Consumers in developing countries are increasingly entering the banking system and expansion of the banked population in China is a major contributor to UnionPay’s gain in global market share
Government-backed financial inclusion programmes driving growth
New research from RBR shows that there were 16 billion payment cards in circulation at the end of 2018, up by 10% since a year earlier. RBR’s Global Payment Cards Data and Forecasts to 2024 research indicates that financial inclusion initiatives are driving growth in the payment cards market, as governments, particularly in developing countries, encourage people to enter the banking system.
UnionPay accounts for 45% of all payment cards
The largest scheme worldwide is UnionPay, which accounted for 45% of cards in circulation at the end of 2018, up one percentage point on the previous year. RBR shows that the scheme’s large share, and its growth in the last year, are both heavily reliant on its home market of China. Customers in China are typically issued a UnionPay card by default (although they can apply for a card of another scheme if they wish), and the huge size of the population and consistently strong growth in issuing means UnionPay’s share continues to grow. However, if China is excluded, UnionPay accounts for only 1% of the world’s cards.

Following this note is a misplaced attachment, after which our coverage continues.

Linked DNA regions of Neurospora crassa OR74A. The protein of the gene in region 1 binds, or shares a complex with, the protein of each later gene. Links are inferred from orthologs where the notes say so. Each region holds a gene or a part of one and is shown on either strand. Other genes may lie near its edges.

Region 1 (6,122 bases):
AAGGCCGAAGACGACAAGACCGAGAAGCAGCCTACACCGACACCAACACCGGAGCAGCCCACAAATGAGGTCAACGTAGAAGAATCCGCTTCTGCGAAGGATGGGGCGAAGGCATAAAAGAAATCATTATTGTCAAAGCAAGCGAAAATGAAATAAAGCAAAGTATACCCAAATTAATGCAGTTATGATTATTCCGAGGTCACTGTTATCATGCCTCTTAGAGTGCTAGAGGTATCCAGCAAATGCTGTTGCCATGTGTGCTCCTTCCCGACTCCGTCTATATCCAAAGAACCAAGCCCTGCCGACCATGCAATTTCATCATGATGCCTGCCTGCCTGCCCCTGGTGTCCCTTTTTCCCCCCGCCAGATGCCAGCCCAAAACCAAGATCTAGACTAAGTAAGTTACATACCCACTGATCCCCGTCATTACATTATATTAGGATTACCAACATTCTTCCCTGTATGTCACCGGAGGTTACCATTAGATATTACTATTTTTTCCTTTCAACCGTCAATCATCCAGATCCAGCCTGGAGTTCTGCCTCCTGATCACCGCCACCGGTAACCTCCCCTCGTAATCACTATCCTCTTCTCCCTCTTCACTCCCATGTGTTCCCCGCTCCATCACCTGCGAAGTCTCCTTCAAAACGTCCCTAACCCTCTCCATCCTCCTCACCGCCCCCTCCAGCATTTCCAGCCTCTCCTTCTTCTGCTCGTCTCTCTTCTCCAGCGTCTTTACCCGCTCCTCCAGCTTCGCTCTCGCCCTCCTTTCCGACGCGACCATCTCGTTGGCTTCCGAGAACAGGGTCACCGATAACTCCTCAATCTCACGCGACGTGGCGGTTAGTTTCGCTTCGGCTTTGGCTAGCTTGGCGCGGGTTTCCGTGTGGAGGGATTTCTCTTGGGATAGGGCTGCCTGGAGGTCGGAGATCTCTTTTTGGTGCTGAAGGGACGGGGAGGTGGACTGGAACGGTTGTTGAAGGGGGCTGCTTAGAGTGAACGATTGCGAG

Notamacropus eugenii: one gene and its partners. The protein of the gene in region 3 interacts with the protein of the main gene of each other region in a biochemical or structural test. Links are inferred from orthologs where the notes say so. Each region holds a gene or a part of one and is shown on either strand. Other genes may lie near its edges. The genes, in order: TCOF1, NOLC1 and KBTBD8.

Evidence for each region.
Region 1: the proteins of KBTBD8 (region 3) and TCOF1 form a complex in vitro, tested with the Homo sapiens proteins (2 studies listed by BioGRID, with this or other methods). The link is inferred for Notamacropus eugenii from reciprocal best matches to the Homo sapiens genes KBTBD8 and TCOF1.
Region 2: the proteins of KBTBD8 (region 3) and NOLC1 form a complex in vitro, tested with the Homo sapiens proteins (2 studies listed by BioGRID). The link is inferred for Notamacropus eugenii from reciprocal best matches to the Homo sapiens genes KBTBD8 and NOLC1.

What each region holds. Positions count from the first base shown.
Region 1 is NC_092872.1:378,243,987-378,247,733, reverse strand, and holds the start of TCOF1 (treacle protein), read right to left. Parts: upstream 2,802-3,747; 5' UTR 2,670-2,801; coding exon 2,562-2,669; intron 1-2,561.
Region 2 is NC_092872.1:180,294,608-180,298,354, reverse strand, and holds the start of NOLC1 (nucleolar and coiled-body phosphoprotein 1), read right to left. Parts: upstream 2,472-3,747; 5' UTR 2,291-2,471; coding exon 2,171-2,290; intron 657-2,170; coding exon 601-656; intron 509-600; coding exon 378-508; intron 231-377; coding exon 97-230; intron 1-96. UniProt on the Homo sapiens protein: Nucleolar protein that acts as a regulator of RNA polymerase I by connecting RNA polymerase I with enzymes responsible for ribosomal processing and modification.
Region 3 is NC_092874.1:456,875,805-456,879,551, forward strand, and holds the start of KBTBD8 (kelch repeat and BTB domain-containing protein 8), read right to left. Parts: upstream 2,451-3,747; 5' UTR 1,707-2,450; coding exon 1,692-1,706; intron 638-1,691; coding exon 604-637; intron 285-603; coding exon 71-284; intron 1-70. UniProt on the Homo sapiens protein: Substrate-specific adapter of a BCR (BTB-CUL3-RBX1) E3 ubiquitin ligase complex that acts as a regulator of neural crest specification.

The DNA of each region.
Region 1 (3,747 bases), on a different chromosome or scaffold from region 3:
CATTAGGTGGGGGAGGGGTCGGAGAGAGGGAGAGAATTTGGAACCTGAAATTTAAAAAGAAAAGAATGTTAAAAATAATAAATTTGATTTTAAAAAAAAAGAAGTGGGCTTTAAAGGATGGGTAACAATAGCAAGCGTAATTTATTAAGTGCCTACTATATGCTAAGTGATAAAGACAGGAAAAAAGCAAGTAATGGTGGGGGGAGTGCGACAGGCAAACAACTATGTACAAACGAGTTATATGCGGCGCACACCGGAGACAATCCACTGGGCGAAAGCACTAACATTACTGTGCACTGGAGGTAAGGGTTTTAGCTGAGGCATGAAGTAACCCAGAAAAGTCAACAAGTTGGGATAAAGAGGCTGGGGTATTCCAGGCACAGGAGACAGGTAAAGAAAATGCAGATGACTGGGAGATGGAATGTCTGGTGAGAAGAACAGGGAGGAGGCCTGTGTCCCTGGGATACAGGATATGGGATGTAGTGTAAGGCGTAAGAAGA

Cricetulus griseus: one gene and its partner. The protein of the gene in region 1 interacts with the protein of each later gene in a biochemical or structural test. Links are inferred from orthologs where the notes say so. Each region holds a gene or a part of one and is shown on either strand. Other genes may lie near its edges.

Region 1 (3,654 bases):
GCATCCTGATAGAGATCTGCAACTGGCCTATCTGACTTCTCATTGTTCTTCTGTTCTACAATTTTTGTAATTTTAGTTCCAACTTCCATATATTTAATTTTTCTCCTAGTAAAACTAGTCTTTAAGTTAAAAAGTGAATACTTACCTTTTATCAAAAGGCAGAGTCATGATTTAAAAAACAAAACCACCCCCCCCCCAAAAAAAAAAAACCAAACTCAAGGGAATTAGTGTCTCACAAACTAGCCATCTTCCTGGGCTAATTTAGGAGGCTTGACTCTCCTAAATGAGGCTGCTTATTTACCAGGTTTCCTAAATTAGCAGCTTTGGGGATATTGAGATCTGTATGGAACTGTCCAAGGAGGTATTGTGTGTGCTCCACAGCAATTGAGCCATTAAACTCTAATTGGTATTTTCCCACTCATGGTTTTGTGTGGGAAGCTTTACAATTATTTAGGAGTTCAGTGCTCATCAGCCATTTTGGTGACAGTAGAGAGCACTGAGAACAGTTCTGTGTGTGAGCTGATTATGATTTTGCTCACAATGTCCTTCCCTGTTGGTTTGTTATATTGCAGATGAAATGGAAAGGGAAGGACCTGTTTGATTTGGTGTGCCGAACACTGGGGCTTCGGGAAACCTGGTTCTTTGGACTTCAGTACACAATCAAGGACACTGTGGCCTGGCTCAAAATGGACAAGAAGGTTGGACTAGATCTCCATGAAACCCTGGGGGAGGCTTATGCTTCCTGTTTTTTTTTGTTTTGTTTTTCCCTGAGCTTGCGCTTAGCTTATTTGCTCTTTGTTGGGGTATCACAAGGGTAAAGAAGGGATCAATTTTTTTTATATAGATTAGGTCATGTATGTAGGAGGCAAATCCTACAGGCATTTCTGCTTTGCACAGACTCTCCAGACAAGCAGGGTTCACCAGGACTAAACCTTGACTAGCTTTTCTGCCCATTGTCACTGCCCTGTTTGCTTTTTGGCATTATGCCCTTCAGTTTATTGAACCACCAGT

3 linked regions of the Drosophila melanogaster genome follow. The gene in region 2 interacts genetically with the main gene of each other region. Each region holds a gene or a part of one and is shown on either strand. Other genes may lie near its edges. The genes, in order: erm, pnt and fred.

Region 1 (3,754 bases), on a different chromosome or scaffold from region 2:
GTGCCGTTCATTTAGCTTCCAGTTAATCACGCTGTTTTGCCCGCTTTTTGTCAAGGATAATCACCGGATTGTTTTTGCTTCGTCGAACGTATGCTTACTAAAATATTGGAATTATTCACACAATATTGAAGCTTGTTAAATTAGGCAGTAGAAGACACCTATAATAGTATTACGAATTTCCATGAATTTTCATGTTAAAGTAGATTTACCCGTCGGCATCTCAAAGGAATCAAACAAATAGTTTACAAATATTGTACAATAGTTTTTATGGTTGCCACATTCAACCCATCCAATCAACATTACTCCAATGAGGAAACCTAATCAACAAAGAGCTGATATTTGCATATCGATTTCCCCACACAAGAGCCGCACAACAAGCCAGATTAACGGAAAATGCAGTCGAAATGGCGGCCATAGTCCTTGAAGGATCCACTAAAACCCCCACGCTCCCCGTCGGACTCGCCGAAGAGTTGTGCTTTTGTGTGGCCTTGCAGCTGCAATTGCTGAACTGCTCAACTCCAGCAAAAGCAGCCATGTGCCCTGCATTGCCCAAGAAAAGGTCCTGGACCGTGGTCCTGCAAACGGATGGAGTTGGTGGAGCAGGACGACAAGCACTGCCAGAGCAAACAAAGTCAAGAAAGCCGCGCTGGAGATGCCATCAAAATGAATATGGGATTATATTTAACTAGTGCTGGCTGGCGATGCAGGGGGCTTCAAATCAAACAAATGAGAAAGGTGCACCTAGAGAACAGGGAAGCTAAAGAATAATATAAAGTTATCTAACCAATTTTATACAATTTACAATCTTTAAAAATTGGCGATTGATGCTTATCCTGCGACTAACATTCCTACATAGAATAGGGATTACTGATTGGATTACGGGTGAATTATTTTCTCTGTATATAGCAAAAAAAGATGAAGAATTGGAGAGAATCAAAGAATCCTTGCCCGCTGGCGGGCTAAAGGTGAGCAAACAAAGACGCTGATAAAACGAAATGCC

According to RBR’s report, Visa (including Visa, Visa Electron, V PAY and Interlink) made up 20% of the world’s cards at the end of 2018. The Visa brand is becoming more common, particularly at the expense of Visa Electron, as the former is more widely accepted, and issuers are keen to increase usage by giving their cardholders more opportunities to make purchases.
Mastercard (Mastercard, Maestro and Mastercard Electronic) accounts for 16% of all cards and the trend towards greater issuance of the main brand is similar to that of Visa.
Strong performances from newer domestic schemes
RBR’s report shows some contradictory trends in domestic scheme cards. Such cards are issued in a large number of countries and are often backed by governments as a way of increasing financial inclusion and card usage in developing markets. Despite strong performances from newer domestic schemes such as RuPay in India and Mir in Russia, domestic schemes’ share of global cards fell from 13% in 2017 to 12% in 2018. This was mainly because a large number of unused debit cards were cancelled in Iran, where all cards are domestic.
Looking ahead, RuPay in particular is looking at continued strong growth as it has expanded its acceptance network to include Bhutan, Singapore and the UAE in 2019, which leads it to becoming an international brand in the same way UnionPay – which began as a Chinese domestic scheme. Daniel Dawson, who led RBR’s study said: “Although domestic schemes are breaking through and gaining share in some markets, the added functionality and wider acceptance of international schemes continues to give them an advantage”.